After You Have Listened

When you know the need that this person has, fulfill it! And we shouldn’t be surprised if the need stretches us. Even if it’s hard, we should seek to meet the needs of our brothers and sisters in Christ. In fact, we should seek to meet the needs of our brothers and sisters especially if it’s hard since Jesus did the same for us and we will meet Him in the hard work of love in ways that we’ll never experience otherwise. As you fulfill this need, never lose sight of what the Father is doing and keep looking to Him to help you—you can’t do it on your own (especially if the need is something that you’re not naturally good at helping with)!


Where Should I Start?

Your own family is the best place to start. Paul tells us in 1 Timothy 5:8 that “if anyone does not provide for his relatives, and especially for members of his household, he has denied the faith and is worse than an unbeliever.” That’s because, in Paul’s mind, family is a believer’s primary responsibility of care. Start praying for them. Start asking them what you can do for them. If you do this, you’ll likely be proficient at helping those outside of your own household since you won’t be able to avoid the labor of love with your own family—they’re with you all the time! They’re the hardest people to care for because they see the real you 24/7 and you see the real them 24/7. They are the people that God has tasked us to love the most in our lives and they are the people who, as time goes on, can be the most draining people to love. Family is the hardest people to care for and the most important.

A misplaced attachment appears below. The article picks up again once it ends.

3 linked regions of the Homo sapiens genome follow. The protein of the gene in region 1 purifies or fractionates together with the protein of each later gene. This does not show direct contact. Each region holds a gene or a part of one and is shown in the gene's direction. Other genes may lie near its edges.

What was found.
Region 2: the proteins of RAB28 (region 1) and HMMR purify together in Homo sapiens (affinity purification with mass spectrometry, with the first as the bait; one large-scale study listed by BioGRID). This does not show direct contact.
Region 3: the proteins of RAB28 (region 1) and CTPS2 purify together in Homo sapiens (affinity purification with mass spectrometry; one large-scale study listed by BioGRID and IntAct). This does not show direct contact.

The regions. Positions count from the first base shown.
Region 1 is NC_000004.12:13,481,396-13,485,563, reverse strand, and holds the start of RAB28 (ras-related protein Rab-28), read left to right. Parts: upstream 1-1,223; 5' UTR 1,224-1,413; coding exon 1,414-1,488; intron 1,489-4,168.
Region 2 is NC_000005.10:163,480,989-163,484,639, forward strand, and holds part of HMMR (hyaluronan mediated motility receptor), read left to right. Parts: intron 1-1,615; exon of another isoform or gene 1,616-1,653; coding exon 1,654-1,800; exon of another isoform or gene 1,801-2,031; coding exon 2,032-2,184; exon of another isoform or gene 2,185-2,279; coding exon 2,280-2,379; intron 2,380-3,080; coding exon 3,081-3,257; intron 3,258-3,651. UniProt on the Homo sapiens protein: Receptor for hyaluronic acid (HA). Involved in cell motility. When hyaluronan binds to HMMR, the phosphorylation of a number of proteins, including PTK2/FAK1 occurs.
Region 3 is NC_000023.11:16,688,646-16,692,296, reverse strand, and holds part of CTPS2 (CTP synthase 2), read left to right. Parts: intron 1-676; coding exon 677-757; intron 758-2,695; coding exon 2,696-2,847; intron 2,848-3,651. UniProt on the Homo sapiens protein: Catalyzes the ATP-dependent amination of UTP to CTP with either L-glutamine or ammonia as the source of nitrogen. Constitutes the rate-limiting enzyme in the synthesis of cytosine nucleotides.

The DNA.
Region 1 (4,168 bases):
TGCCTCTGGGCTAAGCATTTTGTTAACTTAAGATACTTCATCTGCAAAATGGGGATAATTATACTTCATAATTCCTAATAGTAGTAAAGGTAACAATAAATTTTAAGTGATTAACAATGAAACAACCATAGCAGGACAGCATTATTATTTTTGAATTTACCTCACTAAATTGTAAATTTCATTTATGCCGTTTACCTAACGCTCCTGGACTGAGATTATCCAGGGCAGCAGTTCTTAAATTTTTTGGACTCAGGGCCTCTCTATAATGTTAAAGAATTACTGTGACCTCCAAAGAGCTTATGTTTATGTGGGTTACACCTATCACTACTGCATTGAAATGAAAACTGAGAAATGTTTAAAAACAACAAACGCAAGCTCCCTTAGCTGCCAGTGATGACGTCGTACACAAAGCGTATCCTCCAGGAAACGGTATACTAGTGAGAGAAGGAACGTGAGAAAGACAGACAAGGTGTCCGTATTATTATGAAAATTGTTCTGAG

After family should be your small group. Pray for each member of your small group by name and lift up their prayer requests throughout the week. When there is a need that is brought up in your small group, consider how you can help meet that need. Don’t be afraid that loving a member of your small group will be an inconvenience to you. It most certainly will be an inconvenience for you at some point. But that’s the cost of love: suffering. But that’s the pattern of Jesus’ life, isn’t it? Love cost Him and we shouldn’t expect love to cost His followers nothing. If each member of each family and each member of each small group were actively carrying one another’s burdens in prayer to the Lord and then listening to one another’s needs and meeting them, our church would in this way fulfill the law of Christ.